Home     Archives     Search     Authors     About Us     Subscribe     Contact Us  

Search For:
Search In:

The i2P magazine is distributed by email on a monthly basis. Subscription is free and you can unsubscribe at any time.
Subscribe Here
Unsubscribe Here

If you have any concerns for your privacy, please read our Privacy Policy

- Issue 81: April 2009
- Issue 80: March 2009
- Issue 79: February 2009
- Issue 78: December 2008
- Issue 77: November 2008
- Issue 76: October 2008
- Issue 75: September 2008
- Issue 74: August 2008
- Issue 73: July 2008
- Issue 72: June 2008

More Archives
We are in the process of moving all of our articles to the new site.

In the meantime you can find them on the old i2P site.

Accelerated Performance

Barry Urquhart
International Conference Keynote Speaker

Issue 72: June 2008
Page: 1 of 1 Author's Profile | Send to a Friend | Printer Version

Now is a time to accelerate, not procrastinate. “By any measure we’re not doing too bad”.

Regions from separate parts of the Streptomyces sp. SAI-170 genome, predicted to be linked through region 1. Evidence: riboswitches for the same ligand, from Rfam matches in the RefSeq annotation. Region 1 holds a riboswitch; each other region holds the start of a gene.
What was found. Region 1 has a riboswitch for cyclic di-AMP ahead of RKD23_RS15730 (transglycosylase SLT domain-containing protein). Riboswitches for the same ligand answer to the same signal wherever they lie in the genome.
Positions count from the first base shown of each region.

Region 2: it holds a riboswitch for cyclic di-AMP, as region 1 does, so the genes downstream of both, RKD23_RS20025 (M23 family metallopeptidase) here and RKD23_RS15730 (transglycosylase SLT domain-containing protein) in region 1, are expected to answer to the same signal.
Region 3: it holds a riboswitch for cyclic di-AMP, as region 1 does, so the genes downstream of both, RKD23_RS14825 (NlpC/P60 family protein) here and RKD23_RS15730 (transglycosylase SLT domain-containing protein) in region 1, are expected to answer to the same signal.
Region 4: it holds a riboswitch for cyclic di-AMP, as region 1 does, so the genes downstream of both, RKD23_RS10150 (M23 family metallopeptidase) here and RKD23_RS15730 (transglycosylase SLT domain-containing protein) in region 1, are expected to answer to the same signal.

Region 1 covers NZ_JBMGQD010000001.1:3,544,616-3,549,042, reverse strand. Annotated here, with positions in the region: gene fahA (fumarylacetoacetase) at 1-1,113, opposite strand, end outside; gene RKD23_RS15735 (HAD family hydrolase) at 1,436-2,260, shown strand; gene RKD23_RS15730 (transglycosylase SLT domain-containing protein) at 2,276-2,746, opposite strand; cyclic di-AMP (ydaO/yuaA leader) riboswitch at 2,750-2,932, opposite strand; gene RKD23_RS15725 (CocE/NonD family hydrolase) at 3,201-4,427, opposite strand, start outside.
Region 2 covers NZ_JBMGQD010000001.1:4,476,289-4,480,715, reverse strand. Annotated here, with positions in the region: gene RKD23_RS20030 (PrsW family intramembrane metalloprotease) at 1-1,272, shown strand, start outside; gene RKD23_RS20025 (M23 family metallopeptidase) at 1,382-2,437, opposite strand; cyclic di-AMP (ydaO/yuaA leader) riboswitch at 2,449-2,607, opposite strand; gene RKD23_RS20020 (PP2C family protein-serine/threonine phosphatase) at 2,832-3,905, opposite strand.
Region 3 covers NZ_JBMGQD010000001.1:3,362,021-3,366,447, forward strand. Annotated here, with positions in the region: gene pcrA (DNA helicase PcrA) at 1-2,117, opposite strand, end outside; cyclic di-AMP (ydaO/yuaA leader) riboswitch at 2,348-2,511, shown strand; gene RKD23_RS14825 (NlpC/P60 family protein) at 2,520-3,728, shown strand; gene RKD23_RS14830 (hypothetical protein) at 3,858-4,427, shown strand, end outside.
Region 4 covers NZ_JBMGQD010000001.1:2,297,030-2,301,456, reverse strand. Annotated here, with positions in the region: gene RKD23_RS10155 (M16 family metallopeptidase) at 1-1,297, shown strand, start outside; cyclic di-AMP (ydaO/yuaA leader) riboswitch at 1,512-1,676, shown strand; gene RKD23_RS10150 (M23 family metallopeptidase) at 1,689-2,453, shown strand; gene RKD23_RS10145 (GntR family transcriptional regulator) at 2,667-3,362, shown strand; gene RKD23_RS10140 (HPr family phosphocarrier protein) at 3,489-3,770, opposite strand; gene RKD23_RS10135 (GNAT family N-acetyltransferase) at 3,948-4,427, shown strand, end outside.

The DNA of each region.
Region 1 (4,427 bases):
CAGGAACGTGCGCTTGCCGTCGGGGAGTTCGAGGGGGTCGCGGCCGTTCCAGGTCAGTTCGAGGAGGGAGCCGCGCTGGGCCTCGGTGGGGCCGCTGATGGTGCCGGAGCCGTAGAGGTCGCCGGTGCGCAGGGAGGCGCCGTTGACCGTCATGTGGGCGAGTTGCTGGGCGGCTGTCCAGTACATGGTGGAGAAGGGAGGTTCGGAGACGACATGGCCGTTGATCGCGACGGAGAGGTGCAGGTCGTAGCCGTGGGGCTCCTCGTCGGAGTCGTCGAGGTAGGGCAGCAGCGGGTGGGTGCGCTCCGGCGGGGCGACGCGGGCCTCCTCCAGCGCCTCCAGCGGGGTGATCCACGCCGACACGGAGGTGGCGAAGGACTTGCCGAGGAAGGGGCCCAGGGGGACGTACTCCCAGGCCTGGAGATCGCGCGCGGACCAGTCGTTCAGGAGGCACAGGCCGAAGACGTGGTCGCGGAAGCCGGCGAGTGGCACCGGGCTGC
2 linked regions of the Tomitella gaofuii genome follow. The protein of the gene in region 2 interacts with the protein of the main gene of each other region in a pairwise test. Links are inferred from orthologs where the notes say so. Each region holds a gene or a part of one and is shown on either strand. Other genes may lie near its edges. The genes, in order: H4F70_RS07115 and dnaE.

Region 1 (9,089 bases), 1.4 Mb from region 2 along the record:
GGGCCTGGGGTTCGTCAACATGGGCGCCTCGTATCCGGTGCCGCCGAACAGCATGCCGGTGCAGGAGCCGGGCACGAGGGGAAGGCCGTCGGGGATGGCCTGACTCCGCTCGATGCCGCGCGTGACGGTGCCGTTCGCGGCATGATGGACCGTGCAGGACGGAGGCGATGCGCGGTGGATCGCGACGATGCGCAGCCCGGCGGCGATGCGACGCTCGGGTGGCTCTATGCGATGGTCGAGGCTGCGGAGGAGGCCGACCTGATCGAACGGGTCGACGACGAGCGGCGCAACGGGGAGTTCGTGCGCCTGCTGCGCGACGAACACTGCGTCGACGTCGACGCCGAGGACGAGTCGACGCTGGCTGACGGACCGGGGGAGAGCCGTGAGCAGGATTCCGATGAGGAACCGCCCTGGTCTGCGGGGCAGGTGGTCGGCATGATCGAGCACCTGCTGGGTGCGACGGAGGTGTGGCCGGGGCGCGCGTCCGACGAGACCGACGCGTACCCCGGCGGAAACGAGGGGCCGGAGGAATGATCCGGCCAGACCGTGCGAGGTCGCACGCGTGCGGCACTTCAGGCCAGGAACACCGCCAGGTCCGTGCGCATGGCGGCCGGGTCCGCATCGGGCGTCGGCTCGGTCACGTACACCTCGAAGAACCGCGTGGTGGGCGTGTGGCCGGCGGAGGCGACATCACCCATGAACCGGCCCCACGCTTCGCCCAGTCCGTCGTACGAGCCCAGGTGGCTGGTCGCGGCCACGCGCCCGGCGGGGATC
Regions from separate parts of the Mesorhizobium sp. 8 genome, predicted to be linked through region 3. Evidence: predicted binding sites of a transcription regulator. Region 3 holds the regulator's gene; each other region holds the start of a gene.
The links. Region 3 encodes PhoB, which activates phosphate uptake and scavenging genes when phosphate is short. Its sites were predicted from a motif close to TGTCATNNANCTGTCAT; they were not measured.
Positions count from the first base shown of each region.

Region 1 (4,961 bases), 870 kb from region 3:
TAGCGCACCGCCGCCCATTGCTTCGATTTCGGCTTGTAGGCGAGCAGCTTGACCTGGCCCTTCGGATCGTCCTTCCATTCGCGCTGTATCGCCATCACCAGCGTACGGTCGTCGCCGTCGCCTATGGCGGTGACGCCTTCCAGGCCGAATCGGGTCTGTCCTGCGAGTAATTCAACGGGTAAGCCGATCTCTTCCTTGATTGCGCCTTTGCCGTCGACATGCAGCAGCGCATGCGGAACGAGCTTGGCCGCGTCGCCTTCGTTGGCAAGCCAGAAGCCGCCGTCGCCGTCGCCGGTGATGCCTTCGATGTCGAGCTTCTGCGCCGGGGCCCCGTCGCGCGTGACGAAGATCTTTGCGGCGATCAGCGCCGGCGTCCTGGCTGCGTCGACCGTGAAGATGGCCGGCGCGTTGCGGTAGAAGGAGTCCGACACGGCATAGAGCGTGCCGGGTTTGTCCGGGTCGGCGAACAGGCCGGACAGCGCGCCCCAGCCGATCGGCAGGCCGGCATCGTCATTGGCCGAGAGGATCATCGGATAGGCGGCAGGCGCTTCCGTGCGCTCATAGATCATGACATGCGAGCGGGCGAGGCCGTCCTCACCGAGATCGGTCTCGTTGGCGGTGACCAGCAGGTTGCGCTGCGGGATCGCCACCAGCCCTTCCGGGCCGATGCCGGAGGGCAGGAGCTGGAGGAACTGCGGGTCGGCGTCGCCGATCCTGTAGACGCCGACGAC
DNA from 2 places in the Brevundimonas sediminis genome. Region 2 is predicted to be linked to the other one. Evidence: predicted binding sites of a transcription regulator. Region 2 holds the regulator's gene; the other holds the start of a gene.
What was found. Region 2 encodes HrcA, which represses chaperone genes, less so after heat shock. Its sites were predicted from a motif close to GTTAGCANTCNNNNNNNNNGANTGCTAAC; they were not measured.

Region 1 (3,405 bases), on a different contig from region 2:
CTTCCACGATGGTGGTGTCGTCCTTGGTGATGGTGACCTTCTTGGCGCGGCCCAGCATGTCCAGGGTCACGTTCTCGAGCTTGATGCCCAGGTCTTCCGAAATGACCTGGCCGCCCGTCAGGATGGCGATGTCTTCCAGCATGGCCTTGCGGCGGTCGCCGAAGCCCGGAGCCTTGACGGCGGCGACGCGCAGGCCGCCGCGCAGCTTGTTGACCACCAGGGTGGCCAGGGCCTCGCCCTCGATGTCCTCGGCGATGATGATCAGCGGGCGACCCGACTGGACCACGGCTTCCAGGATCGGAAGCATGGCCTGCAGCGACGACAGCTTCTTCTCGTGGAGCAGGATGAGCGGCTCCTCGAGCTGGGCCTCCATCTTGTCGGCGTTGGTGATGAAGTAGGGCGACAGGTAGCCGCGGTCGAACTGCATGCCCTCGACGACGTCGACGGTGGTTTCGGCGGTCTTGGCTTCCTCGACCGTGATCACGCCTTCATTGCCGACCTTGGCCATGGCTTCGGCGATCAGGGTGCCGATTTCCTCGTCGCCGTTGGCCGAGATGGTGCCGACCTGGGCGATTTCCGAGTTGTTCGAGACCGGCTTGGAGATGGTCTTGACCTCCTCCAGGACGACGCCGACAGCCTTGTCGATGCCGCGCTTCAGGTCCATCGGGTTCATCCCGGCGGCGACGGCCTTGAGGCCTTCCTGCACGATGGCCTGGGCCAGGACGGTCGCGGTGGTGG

Behind this oft stated phrase lies several fundamental flaws and fallacies.  Sustainable business success in the immediate, intermediate and longer terms cannot and should not be quantified by a single measure or by any one set of measures.
The true art of modern and futuristic leadership is not limited to the marshalling of resources, including people, skills, processes, products, service supply chain management and marketing. 
Rather, it is the determination of what sets of criteria are isolated, chosen, measured, monitored and managed to optimise performances.


Preference to and pride in achievements of a single measure can be and often is misleading and misplaced.
In such cases, little consideration seems to be given to causal factors and trend relationships which provide a more holistic appreciation of a business and its success factors.
For example, the goal of increasing revenue can often be achieved in the immediate and intermediate terms by reducing prices, squeezing margins or lowering costs - including advertising, capital investment and people numbers.